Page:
EAST PROVIDENCE, R.I. (WPRI) — Winter, where are you? Mother Nature isn’t playing so nicely for those who want a cold, snowy season in Southern New England.
Winter 2019-20 so far
The latest numbers show we are well below average in terms of snowfall this winter. Since Dec. 1, 2019, a total of 11.6″ of snow has been recorded at T.F. Green Airport in Warwick. The climatological average (the average taken over 30 years) for mid-February is 23.3″ — meaning we have a deficit of nearly a foot.
Meanwhile, Boston is experiencing a similar snow deficit while neighboring Worcester and Hartford haven’t done too terribly so far this winter.
|LOCATION||SEASON TOTAL [12/1/2019 – 2/19/2020]||SEASON AVERAGE [2/19/2020]|
The contrast can be seen from outer space. The image below was taken on Monday, Feb. 17, and shows the stark difference between the snow-covered ground north of the Mass Pike and the brown, snowless ground south of the highway.
This story differs across interior Northern New England. Let’s take Burlington, Vermont, for example. Since Dec. 1, 2019, a total of 47.2″ of snow was recorded at Burlington International Airport in South Burlington. The climatological average for mid-February is 49.8″ — a deficit of 2.6″.
With minimal snowfall in Southern New England, it’s been difficult for ski areas like Exeter’s Yawgoo Valley to maintain a good snowbase.
What’s causing the Southern New England snow drought?
First off, a snow drought doesn’t mean we are experiencing a drought (a deficit of precipitable water). In fact, T.F. Green has recorded 11.64″ of precipitable water since Dec. 1, 2019. That is 1.53″ above the normal value of 10.11″ for mid-February.
With that in mind, we haven’t had a lack of precipitation, just a lack of cold air! The majority of winter storms that have traversed across Southern New England have traveled too far north, which allows for a warmer air mass to undercut any cold air.
To simplify: When an area of low-pressure (center of the storm) tracks across our region, if it comes to far inland, generally we see a wintry mix to all rain. If the center of the low-pressure system travels south of us, we have a better chance of seeing snow.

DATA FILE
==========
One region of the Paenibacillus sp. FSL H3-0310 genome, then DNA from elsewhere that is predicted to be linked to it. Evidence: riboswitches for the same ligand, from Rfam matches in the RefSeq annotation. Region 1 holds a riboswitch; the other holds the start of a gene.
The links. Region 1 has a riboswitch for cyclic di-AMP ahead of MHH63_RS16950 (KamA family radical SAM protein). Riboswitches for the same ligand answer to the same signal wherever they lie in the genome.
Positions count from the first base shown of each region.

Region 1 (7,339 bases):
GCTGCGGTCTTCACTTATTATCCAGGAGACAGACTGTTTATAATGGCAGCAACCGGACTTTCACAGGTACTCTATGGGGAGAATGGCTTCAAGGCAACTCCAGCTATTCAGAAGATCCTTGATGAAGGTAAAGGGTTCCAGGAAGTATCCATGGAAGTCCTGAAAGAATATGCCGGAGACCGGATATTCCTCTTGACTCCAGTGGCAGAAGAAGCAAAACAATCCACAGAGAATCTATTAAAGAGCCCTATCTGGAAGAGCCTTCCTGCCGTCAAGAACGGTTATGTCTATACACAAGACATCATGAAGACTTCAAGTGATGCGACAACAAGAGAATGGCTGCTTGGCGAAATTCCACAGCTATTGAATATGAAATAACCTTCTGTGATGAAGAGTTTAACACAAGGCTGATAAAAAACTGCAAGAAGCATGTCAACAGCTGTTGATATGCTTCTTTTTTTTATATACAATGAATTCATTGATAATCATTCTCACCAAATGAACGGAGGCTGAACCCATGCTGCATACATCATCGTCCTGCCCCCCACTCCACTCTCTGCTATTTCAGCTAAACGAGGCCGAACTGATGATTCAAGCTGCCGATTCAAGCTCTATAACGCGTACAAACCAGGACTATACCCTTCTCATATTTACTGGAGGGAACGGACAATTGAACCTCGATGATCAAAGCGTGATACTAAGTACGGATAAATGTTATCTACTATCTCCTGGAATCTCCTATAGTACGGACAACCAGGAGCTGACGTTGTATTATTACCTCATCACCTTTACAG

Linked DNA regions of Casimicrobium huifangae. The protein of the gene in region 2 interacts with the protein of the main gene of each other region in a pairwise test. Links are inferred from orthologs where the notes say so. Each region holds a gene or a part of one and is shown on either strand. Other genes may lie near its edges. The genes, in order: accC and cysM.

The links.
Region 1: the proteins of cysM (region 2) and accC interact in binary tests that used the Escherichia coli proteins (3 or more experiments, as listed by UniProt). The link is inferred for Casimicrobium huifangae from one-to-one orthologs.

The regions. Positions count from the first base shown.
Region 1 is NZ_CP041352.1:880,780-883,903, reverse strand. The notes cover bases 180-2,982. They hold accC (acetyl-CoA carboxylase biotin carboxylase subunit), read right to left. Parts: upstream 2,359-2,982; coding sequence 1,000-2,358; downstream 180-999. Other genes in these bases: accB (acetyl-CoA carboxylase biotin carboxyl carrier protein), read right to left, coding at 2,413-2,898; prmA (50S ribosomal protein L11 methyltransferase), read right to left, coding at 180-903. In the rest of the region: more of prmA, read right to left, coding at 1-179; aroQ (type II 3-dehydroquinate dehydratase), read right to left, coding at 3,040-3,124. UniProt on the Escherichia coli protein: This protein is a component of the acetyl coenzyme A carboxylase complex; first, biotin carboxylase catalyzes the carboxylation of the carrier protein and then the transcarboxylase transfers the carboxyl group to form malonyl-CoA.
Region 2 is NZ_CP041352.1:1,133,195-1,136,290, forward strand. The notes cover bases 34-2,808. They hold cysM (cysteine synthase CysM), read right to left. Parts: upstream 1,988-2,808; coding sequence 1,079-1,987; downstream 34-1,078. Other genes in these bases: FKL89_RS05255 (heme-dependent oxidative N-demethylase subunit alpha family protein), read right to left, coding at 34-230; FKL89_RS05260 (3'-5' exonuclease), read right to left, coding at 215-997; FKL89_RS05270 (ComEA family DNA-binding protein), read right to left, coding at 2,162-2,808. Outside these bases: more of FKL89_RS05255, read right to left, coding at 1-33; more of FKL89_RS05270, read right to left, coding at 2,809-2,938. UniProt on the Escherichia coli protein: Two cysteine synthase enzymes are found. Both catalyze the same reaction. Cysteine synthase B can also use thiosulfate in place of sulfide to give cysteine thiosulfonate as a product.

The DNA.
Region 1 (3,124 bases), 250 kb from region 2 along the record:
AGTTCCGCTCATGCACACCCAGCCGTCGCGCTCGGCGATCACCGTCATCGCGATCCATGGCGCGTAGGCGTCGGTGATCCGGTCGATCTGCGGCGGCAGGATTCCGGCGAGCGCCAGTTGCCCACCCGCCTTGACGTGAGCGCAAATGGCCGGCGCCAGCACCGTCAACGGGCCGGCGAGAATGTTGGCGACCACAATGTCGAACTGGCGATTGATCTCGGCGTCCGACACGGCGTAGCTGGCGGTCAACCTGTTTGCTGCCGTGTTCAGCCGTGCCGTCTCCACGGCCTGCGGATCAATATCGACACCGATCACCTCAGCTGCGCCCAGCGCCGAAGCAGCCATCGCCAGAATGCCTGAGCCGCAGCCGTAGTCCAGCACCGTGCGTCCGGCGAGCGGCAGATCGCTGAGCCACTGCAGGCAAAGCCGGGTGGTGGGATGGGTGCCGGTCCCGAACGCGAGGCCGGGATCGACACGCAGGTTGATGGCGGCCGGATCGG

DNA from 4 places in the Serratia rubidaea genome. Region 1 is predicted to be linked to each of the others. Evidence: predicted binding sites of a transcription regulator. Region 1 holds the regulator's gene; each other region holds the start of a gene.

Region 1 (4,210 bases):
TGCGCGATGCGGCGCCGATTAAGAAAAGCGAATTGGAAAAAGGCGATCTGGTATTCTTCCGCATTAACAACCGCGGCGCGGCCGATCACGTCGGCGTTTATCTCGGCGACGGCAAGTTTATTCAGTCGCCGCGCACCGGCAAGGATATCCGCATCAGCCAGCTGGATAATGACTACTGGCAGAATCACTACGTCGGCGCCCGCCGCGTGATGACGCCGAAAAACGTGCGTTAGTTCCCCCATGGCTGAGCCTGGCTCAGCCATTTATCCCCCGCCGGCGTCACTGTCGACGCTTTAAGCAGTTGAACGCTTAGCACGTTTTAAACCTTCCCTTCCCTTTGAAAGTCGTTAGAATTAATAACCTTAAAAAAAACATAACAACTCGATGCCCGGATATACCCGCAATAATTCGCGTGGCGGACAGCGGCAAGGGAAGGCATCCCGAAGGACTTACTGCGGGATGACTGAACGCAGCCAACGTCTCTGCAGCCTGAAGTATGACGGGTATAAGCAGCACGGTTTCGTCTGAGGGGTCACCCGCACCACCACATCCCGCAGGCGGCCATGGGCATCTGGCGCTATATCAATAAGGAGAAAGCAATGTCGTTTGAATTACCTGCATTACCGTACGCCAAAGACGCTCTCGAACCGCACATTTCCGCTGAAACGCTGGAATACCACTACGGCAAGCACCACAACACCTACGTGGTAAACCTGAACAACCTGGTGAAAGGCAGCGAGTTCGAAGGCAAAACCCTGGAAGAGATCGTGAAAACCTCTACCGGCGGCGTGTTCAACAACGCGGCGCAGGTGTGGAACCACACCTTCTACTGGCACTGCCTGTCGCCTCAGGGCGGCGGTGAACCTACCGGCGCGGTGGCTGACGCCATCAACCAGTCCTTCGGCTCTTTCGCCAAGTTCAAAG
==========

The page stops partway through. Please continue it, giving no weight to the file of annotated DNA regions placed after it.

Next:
One other thing we could look at includes where all the cold air is. As we’ve previously discussed, we have felt mild temperatures since the start of the new year.
In the animated image above, you are looking at the Polar Vortex. Think of this as an area of an arctic air trapped underneath a spinning dome. During the forecast, it doesn’t show any signs of breaking off, sending a surge of cold air south.
According to NOAA, over the next three months, all of Southern New England will experience a 33% chance of above-average temperatures.
What does this mean for the rest of the winter?
Spring officially arrives on March 19 so the clock is ticking down on what’s left of winter. So what can we expect for the rest of the season?
The model forecast doesn’t favor any significant weather in the coming days. Rather, the extended forecast looks mostly quiet. There are a few minor hiccups that will require monitoring late next week and early next month.
Otherwise, the forecast doesn’t appear to bring in any periods of significant unsettled weather.
Pinpoint Weather Resources
More Winter Weather Resources:
- Hypothermia & Frostbite: Know the signs and how to prevent them
- The invisible threat: How to spot black ice on roadways when wintry weather hits
- Winter Weather: Fire and Carbon Monoxide Safety
- Storm Ready: Disaster Kit
- Winter Weather: Take precautions during winter storms
- Winter Weather: Know the Signs: Seasonal Affective Disorder
- Winter Weather: Winter Emergency Car Kit
- Winter Weather: Tips to avoid roof collapses
- Winter Weather: Vital Safety Information for Extreme Cold
- Winter Weather: Is the Ice Safe?
- Winter Weather: Frigid temperatures can be deadly for pets
- Winter Weather: Before Winter Weather Hits